Growing up, I loved Different Strokes in reruns. Gary Coleman as Arnold was indeed the centerpiece of the show and his cuteness and comedic timing is what made it a success. These thoughts on Gary Coleman might seem melodramatic, but I did feel a sense of pity for Gary Coleman as a public figure, and a wish that he would be able to gain a level of respect for what he was doing.
Gary Coleman’s life had a trajectory that was similar to his TV siblings, Todd Bridges and Dana Plato. He was hugely successful, famous and adored at a very young age, and once the vehicle for his success (the show) ended, there was no where really to go but down. For the rest of his life he could not get a break, and was the butt of many jokes. His small stature didn’t help. It doesn’t take a psychiatrist to see that his life following his television fame was confused and depressed. What becomes of someone whose only success was during childhood? Hollywood and the community of the famous and beautiful can be cruel. If you’re among it but not a part of it you’re nothing. But if you are a part of it and suddenly no longer a part of it, you may feel worse than nothing. It can also be deeply damaging for everyone in the whole world to expect you to be a perpetual child, and for more powerful people in show business to exploit that for reality TV and gonzo style programming. He said when he was running for Governor of California, "I want to escape that legacy of Arnold Jackson. I'm someone more. It would be nice if the world thought of me as something more." But the press and the public had a hard time doing that.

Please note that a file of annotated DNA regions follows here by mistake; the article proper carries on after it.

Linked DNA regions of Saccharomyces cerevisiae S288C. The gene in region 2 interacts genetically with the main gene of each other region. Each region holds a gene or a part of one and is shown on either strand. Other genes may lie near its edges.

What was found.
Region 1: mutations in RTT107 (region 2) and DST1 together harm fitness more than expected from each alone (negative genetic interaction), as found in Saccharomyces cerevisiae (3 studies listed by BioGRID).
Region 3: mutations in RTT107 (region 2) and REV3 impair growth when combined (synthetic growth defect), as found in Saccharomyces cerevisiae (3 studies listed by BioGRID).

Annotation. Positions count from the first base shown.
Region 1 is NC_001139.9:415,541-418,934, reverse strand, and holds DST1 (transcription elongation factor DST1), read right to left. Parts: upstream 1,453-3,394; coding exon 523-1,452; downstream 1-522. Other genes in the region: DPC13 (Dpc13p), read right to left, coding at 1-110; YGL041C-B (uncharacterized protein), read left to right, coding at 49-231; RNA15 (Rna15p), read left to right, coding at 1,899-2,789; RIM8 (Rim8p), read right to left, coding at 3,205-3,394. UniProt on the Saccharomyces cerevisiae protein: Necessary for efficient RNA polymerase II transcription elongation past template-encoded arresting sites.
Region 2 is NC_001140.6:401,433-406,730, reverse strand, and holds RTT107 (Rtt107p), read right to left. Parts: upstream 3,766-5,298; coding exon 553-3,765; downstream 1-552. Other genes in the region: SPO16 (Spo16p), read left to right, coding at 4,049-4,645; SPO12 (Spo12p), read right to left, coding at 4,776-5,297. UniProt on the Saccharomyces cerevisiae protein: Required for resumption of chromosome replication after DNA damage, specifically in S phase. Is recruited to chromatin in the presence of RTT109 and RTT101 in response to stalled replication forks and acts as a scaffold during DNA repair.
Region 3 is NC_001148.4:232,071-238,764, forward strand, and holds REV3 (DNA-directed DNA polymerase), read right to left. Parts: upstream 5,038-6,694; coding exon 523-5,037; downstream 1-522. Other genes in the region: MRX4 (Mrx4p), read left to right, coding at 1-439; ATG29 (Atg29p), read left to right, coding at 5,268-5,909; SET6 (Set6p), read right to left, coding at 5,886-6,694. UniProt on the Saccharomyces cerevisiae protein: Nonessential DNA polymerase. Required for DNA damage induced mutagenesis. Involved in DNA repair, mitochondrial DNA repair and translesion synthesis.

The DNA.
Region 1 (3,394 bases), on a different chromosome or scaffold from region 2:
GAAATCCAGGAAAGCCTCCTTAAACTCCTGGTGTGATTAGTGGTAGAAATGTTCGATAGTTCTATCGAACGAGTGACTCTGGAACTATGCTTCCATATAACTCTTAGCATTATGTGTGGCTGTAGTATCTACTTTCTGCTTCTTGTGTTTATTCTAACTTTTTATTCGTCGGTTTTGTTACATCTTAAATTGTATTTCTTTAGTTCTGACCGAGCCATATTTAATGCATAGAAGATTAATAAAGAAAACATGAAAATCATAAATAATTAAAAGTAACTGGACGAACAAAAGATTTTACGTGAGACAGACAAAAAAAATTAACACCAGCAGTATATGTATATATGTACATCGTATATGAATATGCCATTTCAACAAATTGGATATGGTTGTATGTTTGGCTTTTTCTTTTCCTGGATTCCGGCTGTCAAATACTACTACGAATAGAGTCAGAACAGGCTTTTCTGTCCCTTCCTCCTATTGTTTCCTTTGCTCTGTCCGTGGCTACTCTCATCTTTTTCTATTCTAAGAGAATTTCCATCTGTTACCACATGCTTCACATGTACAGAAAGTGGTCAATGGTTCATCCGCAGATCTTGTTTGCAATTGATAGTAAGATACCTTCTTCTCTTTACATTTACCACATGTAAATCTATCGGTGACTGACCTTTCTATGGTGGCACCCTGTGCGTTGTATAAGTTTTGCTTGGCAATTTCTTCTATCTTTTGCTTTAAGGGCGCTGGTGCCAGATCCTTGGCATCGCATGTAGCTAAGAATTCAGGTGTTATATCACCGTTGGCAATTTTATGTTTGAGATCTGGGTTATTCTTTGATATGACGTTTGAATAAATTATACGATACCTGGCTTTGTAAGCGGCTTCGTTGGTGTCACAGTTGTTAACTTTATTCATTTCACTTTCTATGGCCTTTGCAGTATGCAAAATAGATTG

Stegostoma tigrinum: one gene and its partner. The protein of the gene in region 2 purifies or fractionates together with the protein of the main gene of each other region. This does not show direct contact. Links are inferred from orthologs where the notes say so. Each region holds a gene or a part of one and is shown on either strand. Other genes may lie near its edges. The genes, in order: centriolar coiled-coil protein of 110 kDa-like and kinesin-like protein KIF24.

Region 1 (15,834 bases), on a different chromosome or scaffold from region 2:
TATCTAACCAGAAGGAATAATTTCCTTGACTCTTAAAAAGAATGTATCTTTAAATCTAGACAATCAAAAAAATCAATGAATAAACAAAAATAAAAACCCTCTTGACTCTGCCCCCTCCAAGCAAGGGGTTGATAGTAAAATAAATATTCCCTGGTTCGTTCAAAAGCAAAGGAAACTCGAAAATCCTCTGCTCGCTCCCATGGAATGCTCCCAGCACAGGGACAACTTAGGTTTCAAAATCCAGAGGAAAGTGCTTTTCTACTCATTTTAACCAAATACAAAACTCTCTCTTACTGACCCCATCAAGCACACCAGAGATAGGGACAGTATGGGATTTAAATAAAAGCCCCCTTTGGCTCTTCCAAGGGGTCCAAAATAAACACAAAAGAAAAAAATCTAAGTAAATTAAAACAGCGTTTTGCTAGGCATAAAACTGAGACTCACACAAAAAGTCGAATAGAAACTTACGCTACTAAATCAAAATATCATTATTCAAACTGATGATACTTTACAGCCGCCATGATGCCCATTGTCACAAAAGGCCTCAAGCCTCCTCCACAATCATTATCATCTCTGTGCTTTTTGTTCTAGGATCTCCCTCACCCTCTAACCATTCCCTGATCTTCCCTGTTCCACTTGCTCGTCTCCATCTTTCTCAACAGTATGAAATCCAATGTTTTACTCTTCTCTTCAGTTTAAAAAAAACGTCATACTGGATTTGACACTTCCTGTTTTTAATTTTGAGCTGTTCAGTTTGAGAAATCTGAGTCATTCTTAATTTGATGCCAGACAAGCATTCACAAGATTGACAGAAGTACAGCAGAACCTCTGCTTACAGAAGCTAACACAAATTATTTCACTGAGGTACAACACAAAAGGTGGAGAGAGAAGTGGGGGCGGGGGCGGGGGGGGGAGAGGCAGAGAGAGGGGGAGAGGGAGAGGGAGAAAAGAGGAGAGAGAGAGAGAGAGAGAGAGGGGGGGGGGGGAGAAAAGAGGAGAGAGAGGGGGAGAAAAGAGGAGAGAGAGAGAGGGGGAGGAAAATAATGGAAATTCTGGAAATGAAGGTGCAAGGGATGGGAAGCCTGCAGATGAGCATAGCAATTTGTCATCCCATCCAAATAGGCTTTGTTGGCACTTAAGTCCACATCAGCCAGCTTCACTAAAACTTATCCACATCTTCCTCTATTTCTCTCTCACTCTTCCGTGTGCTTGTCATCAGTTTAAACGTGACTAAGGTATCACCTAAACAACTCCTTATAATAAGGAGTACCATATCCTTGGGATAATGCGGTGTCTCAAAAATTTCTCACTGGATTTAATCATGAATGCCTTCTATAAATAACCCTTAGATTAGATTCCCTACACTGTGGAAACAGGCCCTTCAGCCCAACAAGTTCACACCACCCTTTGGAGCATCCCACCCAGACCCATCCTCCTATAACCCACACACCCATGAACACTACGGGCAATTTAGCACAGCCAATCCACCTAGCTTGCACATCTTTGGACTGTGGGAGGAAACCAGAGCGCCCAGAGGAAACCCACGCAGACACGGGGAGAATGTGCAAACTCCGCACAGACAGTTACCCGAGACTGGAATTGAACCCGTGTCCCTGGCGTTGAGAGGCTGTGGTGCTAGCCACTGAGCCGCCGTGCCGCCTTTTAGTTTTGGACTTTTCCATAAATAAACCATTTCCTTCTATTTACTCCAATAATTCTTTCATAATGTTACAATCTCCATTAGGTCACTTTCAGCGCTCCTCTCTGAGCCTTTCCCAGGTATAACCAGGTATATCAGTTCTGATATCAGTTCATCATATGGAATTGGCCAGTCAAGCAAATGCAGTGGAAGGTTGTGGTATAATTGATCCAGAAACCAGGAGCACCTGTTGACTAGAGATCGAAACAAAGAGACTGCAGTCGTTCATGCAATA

I remember some kind of “where are they now” feature on VH1 several years ago, and one of the topics was David Lee Roth. He was preparing to be interviewed and the cameras captured him realizing that the show was not a mechanism for praise, but rather a collection of nostalgia. He said something along the lines of, “Oh, this is one of those things about people who are old and washed up?” And upon realizing that, even though it may have been an exaggeration, he was out. End of interview, mic removed, walking off stage. It was a telling moment, as if to say, Even if I’m not a superstar anymore, I’ll be damned if you’re not going to treat me like one. Roth went on in recent years to find success on radio and even as a medic, and I do think he’s found his place and a comfort level many years after his run as a rock star.
I think Gary tried to reach that point too. He had some regular jobs, but was always lured back by gigs that were inevitably going to mock him as the man-child, forever attached to the phrase “Whatchoo talkin’ about Willis?”
I think that his appearance on The Surreal Life gave a real glimpse into who he was and what he went through in his life after Different Strokes. In one episode, his co-star on the series, Vanilla Ice, is imploring him to say that famous catch phrase when Todd Bridges is spotted in the restaurant where they are working as part of the show. Vanilla Ice gets more and more animated, egging the crowd on to engage in the mockery of Gary, and growing increasingly mean spirited about it. (Deflect much?) Gary stayed calm, tried to brush it off and let the engagement die down, but Vanilla Ice wouldn’t let up. I don’t recall if Gary gave in and did it in the end just to shut him up, but I think he did.
During the whole thing I felt angered for Gary Coleman. I wanted him to express some of that legendary anger that he was said to have exhibited in his adulthood. I wanted him to remind Vanilla Ice that HE IS HAS BEEN TOO and that at least Gary, whatever he was, was never a phony and a fraud.
But that’s not what happened and with his life ending young I don’t think he ever got a chance to express what it was really like to go from 0 to 42 being Gary. I do hope that those who knew and loved him find comfort, and I hope that his moments of self worth and confidence outweighed the moments of feeling failed.
These are just my thoughts on Gary Coleman. RIP.